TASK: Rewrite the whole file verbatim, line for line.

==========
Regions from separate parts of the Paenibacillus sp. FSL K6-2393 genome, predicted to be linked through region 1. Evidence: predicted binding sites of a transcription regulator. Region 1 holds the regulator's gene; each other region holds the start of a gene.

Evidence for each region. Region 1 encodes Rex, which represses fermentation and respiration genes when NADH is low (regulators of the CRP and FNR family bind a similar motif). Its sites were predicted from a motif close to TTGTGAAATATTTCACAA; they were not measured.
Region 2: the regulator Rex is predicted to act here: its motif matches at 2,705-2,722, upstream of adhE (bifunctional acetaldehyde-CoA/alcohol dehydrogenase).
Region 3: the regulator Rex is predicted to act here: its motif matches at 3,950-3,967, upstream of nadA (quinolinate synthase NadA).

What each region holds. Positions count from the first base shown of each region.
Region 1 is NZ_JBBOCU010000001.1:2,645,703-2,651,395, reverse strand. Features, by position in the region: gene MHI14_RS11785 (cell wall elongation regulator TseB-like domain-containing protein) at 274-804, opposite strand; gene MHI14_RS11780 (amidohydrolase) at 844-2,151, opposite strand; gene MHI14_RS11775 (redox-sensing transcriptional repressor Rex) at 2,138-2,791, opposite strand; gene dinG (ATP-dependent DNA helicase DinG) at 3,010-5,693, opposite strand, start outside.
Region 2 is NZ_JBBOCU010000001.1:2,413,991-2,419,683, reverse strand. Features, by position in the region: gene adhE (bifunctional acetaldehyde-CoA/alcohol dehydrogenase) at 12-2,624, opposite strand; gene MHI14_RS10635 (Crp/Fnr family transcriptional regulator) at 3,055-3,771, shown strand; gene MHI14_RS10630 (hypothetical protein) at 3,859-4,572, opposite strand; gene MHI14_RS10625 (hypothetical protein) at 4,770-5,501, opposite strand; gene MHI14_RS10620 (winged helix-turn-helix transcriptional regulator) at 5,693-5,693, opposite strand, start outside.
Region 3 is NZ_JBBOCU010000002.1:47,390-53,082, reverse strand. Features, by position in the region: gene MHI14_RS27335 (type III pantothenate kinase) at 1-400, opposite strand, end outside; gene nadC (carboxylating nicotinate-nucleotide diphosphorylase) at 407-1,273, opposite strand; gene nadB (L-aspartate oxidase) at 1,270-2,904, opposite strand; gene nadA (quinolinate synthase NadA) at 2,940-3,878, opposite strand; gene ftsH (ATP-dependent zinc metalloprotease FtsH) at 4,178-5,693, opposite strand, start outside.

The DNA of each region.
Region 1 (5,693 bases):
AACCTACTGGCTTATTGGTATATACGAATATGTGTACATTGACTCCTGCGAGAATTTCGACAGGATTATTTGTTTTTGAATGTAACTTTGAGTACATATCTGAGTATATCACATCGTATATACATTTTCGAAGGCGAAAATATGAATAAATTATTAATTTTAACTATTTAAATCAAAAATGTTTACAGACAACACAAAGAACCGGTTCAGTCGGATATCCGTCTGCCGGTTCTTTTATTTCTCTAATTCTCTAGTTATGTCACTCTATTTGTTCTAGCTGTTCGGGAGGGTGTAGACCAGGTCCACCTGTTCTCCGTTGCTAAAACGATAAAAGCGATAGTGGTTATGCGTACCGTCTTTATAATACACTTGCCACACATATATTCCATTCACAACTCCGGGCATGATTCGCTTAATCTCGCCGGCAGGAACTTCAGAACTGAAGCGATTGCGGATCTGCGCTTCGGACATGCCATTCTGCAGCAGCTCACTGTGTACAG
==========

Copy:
Regions from separate parts of the Paenibacillus sp. FSL K6-2393 genome, predicted to be linked through region 1. Evidence: predicted binding sites of a transcription regulator. Region 1 holds the regulator's gene; each other region holds the start of a gene.

Evidence for each region. Region 1 encodes Rex, which represses fermentation and respiration genes when NADH is low (regulators of the CRP and FNR family bind a similar motif). Its sites were predicted from a motif close to TTGTGAAATATTTCACAA; they were not measured.
Region 2: the regulator Rex is predicted to act here: its motif matches at 2,705-2,722, upstream of adhE (bifunctional acetaldehyde-CoA/alcohol dehydrogenase).
Region 3: the regulator Rex is predicted to act here: its motif matches at 3,950-3,967, upstream of nadA (quinolinate synthase NadA).

What each region holds. Positions count from the first base shown of each region.
Region 1 is NZ_JBBOCU010000001.1:2,645,703-2,651,395, reverse strand. Features, by position in the region: gene MHI14_RS11785 (cell wall elongation regulator TseB-like domain-containing protein) at 274-804, opposite strand; gene MHI14_RS11780 (amidohydrolase) at 844-2,151, opposite strand; gene MHI14_RS11775 (redox-sensing transcriptional repressor Rex) at 2,138-2,791, opposite strand; gene dinG (ATP-dependent DNA helicase DinG) at 3,010-5,693, opposite strand, start outside.
Region 2 is NZ_JBBOCU010000001.1:2,413,991-2,419,683, reverse strand. Features, by position in the region: gene adhE (bifunctional acetaldehyde-CoA/alcohol dehydrogenase) at 12-2,624, opposite strand; gene MHI14_RS10635 (Crp/Fnr family transcriptional regulator) at 3,055-3,771, shown strand; gene MHI14_RS10630 (hypothetical protein) at 3,859-4,572, opposite strand; gene MHI14_RS10625 (hypothetical protein) at 4,770-5,501, opposite strand; gene MHI14_RS10620 (winged helix-turn-helix transcriptional regulator) at 5,693-5,693, opposite strand, start outside.
Region 3 is NZ_JBBOCU010000002.1:47,390-53,082, reverse strand. Features, by position in the region: gene MHI14_RS27335 (type III pantothenate kinase) at 1-400, opposite strand, end outside; gene nadC (carboxylating nicotinate-nucleotide diphosphorylase) at 407-1,273, opposite strand; gene nadB (L-aspartate oxidase) at 1,270-2,904, opposite strand; gene nadA (quinolinate synthase NadA) at 2,940-3,878, opposite strand; gene ftsH (ATP-dependent zinc metalloprotease FtsH) at 4,178-5,693, opposite strand, start outside.

The DNA of each region.
Region 1 (5,693 bases):
AACCTACTGGCTTATTGGTATATACGAATATGTGTACATTGACTCCTGCGAGAATTTCGACAGGATTATTTGTTTTTGAATGTAACTTTGAGTACATATCTGAGTATATCACATCGTATATACATTTTCGAAGGCGAAAATATGAATAAATTATTAATTTTAACTATTTAAATCAAAAATGTTTACAGACAACACAAAGAACCGGTTCAGTCGGATATCCGTCTGCCGGTTCTTTTATTTCTCTAATTCTCTAGTTATGTCACTCTATTTGTTCTAGCTGTTCGGGAGGGTGTAGACCAGGTCCACCTGTTCTCCGTTGCTAAAACGATAAAAGCGATAGTGGTTATGCGTACCGTCTTTATAATACACTTGCCACACATATATTCCATTCACAACTCCGGGCATGATTCGCTTAATCTCGCCGGCAGGAACTTCAGAACTGAAGCGATTGCGGATCTGCGCTTCGGACATGCCATTCTGCAGCAGCTCACTGTGTACAG